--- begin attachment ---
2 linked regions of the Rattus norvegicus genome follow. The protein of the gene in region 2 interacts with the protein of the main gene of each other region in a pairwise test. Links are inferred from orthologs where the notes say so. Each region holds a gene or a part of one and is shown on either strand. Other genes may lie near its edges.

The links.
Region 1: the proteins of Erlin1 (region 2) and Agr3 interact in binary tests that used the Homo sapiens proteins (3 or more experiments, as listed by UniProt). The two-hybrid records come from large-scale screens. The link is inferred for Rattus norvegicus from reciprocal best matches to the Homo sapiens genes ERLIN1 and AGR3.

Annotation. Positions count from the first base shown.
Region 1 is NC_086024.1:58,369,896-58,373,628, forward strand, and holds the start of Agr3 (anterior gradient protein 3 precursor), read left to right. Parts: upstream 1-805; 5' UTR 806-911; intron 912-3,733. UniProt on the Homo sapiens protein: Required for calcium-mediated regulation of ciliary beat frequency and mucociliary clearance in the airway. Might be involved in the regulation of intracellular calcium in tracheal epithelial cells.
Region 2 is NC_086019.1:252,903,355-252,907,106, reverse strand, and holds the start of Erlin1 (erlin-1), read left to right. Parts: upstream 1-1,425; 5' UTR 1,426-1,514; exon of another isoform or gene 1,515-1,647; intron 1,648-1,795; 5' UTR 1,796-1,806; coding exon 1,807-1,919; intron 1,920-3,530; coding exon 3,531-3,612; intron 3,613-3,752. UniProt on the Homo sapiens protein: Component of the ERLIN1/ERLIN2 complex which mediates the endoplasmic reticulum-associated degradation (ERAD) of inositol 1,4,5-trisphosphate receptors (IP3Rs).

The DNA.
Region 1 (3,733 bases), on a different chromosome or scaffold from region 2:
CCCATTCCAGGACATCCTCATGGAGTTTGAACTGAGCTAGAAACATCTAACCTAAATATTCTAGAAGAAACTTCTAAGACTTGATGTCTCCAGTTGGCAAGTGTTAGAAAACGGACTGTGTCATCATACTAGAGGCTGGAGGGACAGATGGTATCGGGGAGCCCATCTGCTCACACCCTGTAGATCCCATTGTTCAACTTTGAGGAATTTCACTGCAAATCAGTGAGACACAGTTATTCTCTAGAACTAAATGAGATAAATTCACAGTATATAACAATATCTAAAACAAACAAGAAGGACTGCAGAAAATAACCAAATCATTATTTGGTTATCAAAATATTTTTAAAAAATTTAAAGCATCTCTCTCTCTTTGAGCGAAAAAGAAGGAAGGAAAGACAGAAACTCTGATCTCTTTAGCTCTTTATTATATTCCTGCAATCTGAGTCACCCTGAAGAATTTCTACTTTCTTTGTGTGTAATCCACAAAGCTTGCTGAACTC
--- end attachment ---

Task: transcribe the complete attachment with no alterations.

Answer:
2 linked regions of the Rattus norvegicus genome follow. The protein of the gene in region 2 interacts with the protein of the main gene of each other region in a pairwise test. Links are inferred from orthologs where the notes say so. Each region holds a gene or a part of one and is shown on either strand. Other genes may lie near its edges.

The links.
Region 1: the proteins of Erlin1 (region 2) and Agr3 interact in binary tests that used the Homo sapiens proteins (3 or more experiments, as listed by UniProt). The two-hybrid records come from large-scale screens. The link is inferred for Rattus norvegicus from reciprocal best matches to the Homo sapiens genes ERLIN1 and AGR3.

Annotation. Positions count from the first base shown.
Region 1 is NC_086024.1:58,369,896-58,373,628, forward strand, and holds the start of Agr3 (anterior gradient protein 3 precursor), read left to right. Parts: upstream 1-805; 5' UTR 806-911; intron 912-3,733. UniProt on the Homo sapiens protein: Required for calcium-mediated regulation of ciliary beat frequency and mucociliary clearance in the airway. Might be involved in the regulation of intracellular calcium in tracheal epithelial cells.
Region 2 is NC_086019.1:252,903,355-252,907,106, reverse strand, and holds the start of Erlin1 (erlin-1), read left to right. Parts: upstream 1-1,425; 5' UTR 1,426-1,514; exon of another isoform or gene 1,515-1,647; intron 1,648-1,795; 5' UTR 1,796-1,806; coding exon 1,807-1,919; intron 1,920-3,530; coding exon 3,531-3,612; intron 3,613-3,752. UniProt on the Homo sapiens protein: Component of the ERLIN1/ERLIN2 complex which mediates the endoplasmic reticulum-associated degradation (ERAD) of inositol 1,4,5-trisphosphate receptors (IP3Rs).

The DNA.
Region 1 (3,733 bases), on a different chromosome or scaffold from region 2:
CCCATTCCAGGACATCCTCATGGAGTTTGAACTGAGCTAGAAACATCTAACCTAAATATTCTAGAAGAAACTTCTAAGACTTGATGTCTCCAGTTGGCAAGTGTTAGAAAACGGACTGTGTCATCATACTAGAGGCTGGAGGGACAGATGGTATCGGGGAGCCCATCTGCTCACACCCTGTAGATCCCATTGTTCAACTTTGAGGAATTTCACTGCAAATCAGTGAGACACAGTTATTCTCTAGAACTAAATGAGATAAATTCACAGTATATAACAATATCTAAAACAAACAAGAAGGACTGCAGAAAATAACCAAATCATTATTTGGTTATCAAAATATTTTTAAAAAATTTAAAGCATCTCTCTCTCTTTGAGCGAAAAAGAAGGAAGGAAAGACAGAAACTCTGATCTCTTTAGCTCTTTATTATATTCCTGCAATCTGAGTCACCCTGAAGAATTTCTACTTTCTTTGTGTGTAATCCACAAAGCTTGCTGAACTC